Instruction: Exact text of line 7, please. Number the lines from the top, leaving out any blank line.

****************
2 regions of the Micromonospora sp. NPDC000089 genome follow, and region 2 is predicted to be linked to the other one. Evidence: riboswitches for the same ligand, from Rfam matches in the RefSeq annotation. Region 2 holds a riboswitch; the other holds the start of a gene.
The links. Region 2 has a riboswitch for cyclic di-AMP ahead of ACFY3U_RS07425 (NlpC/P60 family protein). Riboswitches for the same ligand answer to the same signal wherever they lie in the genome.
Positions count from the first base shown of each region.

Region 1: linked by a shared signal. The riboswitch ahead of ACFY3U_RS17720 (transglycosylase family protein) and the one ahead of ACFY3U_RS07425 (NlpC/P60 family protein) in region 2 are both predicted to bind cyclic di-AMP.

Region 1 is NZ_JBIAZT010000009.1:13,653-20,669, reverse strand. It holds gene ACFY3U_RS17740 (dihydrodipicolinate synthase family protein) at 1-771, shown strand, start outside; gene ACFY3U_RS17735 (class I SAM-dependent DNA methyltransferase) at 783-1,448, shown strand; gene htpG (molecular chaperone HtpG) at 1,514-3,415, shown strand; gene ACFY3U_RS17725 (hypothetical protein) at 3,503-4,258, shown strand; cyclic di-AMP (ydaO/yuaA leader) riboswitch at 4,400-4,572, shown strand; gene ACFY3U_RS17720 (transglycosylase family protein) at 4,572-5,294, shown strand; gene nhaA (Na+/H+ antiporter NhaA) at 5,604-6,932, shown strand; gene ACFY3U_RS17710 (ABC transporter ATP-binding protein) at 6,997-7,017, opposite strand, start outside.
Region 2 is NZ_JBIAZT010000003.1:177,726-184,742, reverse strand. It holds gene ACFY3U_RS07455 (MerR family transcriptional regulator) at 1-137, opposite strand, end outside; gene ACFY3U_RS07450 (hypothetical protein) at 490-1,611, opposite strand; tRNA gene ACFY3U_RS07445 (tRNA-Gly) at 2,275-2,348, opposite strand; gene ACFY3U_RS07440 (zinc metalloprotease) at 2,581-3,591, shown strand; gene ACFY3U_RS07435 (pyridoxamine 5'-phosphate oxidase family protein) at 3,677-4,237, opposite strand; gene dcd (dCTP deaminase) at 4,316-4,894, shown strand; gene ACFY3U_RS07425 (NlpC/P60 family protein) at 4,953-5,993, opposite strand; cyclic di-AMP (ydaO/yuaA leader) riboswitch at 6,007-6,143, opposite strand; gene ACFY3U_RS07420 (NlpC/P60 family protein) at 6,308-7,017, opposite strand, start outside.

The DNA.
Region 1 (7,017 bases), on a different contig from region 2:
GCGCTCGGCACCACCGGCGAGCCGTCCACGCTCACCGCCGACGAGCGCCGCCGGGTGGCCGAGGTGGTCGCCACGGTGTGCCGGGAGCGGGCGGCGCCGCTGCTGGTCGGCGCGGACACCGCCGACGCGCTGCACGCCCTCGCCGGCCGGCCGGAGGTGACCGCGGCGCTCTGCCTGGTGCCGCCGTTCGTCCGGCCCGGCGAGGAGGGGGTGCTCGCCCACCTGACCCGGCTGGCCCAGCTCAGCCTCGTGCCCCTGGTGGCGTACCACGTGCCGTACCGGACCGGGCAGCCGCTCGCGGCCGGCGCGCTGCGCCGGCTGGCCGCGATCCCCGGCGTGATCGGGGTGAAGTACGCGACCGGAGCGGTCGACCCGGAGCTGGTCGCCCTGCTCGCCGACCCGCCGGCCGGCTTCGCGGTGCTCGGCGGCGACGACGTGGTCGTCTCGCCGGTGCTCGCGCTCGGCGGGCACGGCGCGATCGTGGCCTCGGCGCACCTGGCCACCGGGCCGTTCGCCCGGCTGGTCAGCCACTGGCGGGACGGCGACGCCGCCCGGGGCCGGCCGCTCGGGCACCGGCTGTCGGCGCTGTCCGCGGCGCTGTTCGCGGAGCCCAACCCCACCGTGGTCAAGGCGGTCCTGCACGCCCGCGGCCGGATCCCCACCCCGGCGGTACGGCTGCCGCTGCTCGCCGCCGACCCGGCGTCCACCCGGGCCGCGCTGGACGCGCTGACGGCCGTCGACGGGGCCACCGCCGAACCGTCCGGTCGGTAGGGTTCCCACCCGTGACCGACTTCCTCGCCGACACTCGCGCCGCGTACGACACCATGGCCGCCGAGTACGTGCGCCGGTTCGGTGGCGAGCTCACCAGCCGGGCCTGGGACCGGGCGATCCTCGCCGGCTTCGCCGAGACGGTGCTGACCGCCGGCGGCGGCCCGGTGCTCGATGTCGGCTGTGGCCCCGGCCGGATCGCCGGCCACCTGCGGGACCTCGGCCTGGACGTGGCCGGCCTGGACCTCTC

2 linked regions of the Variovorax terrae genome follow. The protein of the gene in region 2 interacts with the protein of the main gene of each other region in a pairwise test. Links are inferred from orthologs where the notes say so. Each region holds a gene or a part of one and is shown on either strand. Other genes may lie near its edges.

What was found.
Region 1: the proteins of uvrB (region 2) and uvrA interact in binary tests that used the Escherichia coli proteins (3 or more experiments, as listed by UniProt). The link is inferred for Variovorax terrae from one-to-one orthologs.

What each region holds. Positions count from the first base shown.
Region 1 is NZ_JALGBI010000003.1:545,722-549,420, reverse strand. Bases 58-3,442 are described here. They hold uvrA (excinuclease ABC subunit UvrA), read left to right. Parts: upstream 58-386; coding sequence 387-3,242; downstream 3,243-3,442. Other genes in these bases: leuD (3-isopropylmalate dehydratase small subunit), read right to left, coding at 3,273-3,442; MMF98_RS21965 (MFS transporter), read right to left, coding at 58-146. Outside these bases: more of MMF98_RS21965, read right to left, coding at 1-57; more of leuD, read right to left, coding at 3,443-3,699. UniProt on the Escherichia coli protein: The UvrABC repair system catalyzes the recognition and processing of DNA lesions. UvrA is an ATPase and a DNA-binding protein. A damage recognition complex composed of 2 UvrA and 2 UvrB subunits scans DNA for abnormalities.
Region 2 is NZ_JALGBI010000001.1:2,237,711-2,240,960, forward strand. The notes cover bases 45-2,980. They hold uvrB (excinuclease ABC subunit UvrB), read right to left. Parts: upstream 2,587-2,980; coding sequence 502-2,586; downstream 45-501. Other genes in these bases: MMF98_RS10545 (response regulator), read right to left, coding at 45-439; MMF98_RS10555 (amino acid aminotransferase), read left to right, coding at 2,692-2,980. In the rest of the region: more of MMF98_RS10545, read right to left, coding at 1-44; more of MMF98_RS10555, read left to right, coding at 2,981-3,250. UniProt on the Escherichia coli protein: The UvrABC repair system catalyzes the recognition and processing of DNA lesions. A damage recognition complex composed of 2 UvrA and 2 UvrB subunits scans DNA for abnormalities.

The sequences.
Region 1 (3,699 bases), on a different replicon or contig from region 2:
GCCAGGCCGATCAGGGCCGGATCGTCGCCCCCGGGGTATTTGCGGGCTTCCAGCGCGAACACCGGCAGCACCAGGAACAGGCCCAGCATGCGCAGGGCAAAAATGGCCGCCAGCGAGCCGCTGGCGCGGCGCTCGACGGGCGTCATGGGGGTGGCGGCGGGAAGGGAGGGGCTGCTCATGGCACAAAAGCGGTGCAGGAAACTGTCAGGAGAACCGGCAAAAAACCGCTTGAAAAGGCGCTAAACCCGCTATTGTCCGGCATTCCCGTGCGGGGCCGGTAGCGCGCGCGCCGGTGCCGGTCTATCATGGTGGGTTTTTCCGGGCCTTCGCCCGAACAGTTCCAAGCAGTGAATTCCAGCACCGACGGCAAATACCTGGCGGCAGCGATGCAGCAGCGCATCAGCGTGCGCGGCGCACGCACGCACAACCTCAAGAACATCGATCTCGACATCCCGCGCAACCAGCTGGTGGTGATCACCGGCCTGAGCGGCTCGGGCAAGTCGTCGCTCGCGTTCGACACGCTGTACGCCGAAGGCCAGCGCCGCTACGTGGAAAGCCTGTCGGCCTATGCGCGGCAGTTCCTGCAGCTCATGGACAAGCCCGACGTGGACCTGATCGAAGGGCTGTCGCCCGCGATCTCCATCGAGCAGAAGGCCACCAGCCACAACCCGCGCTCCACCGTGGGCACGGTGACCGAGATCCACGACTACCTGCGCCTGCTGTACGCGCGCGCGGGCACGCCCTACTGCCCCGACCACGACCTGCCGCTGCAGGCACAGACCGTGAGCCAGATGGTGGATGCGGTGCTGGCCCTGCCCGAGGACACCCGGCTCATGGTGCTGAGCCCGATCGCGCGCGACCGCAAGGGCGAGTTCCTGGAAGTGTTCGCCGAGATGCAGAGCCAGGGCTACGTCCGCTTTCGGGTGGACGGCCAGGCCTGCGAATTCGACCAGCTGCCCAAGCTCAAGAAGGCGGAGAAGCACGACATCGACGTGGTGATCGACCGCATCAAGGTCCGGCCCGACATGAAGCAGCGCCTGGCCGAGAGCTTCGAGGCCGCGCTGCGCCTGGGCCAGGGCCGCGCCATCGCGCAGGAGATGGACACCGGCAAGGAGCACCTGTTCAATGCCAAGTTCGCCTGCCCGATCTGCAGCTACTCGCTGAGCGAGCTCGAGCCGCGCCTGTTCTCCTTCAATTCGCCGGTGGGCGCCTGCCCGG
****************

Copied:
The DNA.